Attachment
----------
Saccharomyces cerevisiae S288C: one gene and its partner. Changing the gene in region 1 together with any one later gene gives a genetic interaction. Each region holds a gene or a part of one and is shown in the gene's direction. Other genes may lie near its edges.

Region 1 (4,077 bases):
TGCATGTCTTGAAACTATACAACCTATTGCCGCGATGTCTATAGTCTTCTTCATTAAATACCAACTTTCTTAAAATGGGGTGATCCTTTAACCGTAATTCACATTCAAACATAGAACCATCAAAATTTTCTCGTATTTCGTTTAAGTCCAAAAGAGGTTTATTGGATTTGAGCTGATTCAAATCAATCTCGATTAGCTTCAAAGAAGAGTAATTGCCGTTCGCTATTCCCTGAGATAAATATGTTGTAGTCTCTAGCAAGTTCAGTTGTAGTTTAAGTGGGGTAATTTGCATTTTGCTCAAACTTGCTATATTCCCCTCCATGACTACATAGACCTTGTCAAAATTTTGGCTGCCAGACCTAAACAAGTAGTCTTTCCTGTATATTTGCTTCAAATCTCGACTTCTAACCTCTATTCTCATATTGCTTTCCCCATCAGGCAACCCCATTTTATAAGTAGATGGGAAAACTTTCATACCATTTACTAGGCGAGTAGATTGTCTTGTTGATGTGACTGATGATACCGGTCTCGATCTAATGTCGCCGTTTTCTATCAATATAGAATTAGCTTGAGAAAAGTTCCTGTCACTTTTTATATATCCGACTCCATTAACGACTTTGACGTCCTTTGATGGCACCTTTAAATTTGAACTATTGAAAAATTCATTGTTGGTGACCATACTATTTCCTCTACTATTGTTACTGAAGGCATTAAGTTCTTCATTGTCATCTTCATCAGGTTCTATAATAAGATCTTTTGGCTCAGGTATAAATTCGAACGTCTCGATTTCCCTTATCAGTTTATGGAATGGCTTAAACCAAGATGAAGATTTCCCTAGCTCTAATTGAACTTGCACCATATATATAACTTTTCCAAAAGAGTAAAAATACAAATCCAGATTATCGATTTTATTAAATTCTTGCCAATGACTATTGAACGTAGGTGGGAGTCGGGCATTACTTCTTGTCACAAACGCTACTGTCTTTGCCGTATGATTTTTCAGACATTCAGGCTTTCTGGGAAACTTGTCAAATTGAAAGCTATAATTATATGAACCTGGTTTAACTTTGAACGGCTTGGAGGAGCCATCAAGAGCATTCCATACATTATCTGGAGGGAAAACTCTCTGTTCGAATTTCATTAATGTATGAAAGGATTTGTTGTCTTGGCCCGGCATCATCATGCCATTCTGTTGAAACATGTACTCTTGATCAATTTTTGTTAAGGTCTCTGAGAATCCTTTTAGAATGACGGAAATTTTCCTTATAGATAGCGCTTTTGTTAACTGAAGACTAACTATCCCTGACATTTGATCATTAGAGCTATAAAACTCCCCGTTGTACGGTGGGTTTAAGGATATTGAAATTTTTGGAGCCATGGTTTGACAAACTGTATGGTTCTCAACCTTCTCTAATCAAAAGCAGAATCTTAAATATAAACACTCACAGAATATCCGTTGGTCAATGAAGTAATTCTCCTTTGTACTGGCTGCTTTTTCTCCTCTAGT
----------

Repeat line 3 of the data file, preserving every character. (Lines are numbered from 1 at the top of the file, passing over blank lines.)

TGCATGTCTTGAAACTATACAACCTATTGCCGCGATGTCTATAGTCTTCTTCATTAAATACCAACTTTCTTAAAATGGGGTGATCCTTTAACCGTAATTCACATTCAAACATAGAACCATCAAAATTTTCTCGTATTTCGTTTAAGTCCAAAAGAGGTTTATTGGATTTGAGCTGATTCAAATCAATCTCGATTAGCTTCAAAGAAGAGTAATTGCCGTTCGCTATTCCCTGAGATAAATATGTTGTAGTCTCTAGCAAGTTCAGTTGTAGTTTAAGTGGGGTAATTTGCATTTTGCTCAAACTTGCTATATTCCCCTCCATGACTACATAGACCTTGTCAAAATTTTGGCTGCCAGACCTAAACAAGTAGTCTTTCCTGTATATTTGCTTCAAATCTCGACTTCTAACCTCTATTCTCATATTGCTTTCCCCATCAGGCAACCCCATTTTATAAGTAGATGGGAAAACTTTCATACCATTTACTAGGCGAGTAGATTGTCTTGTTGATGTGACTGATGATACCGGTCTCGATCTAATGTCGCCGTTTTCTATCAATATAGAATTAGCTTGAGAAAAGTTCCTGTCACTTTTTATATATCCGACTCCATTAACGACTTTGACGTCCTTTGATGGCACCTTTAAATTTGAACTATTGAAAAATTCATTGTTGGTGACCATACTATTTCCTCTACTATTGTTACTGAAGGCATTAAGTTCTTCATTGTCATCTTCATCAGGTTCTATAATAAGATCTTTTGGCTCAGGTATAAATTCGAACGTCTCGATTTCCCTTATCAGTTTATGGAATGGCTTAAACCAAGATGAAGATTTCCCTAGCTCTAATTGAACTTGCACCATATATATAACTTTTCCAAAAGAGTAAAAATACAAATCCAGATTATCGATTTTATTAAATTCTTGCCAATGACTATTGAACGTAGGTGGGAGTCGGGCATTACTTCTTGTCACAAACGCTACTGTCTTTGCCGTATGATTTTTCAGACATTCAGGCTTTCTGGGAAACTTGTCAAATTGAAAGCTATAATTATATGAACCTGGTTTAACTTTGAACGGCTTGGAGGAGCCATCAAGAGCATTCCATACATTATCTGGAGGGAAAACTCTCTGTTCGAATTTCATTAATGTATGAAAGGATTTGTTGTCTTGGCCCGGCATCATCATGCCATTCTGTTGAAACATGTACTCTTGATCAATTTTTGTTAAGGTCTCTGAGAATCCTTTTAGAATGACGGAAATTTTCCTTATAGATAGCGCTTTTGTTAACTGAAGACTAACTATCCCTGACATTTGATCATTAGAGCTATAAAACTCCCCGTTGTACGGTGGGTTTAAGGATATTGAAATTTTTGGAGCCATGGTTTGACAAACTGTATGGTTCTCAACCTTCTCTAATCAAAAGCAGAATCTTAAATATAAACACTCACAGAATATCCGTTGGTCAATGAAGTAATTCTCCTTTGTACTGGCTGCTTTTTCTCCTCTAGT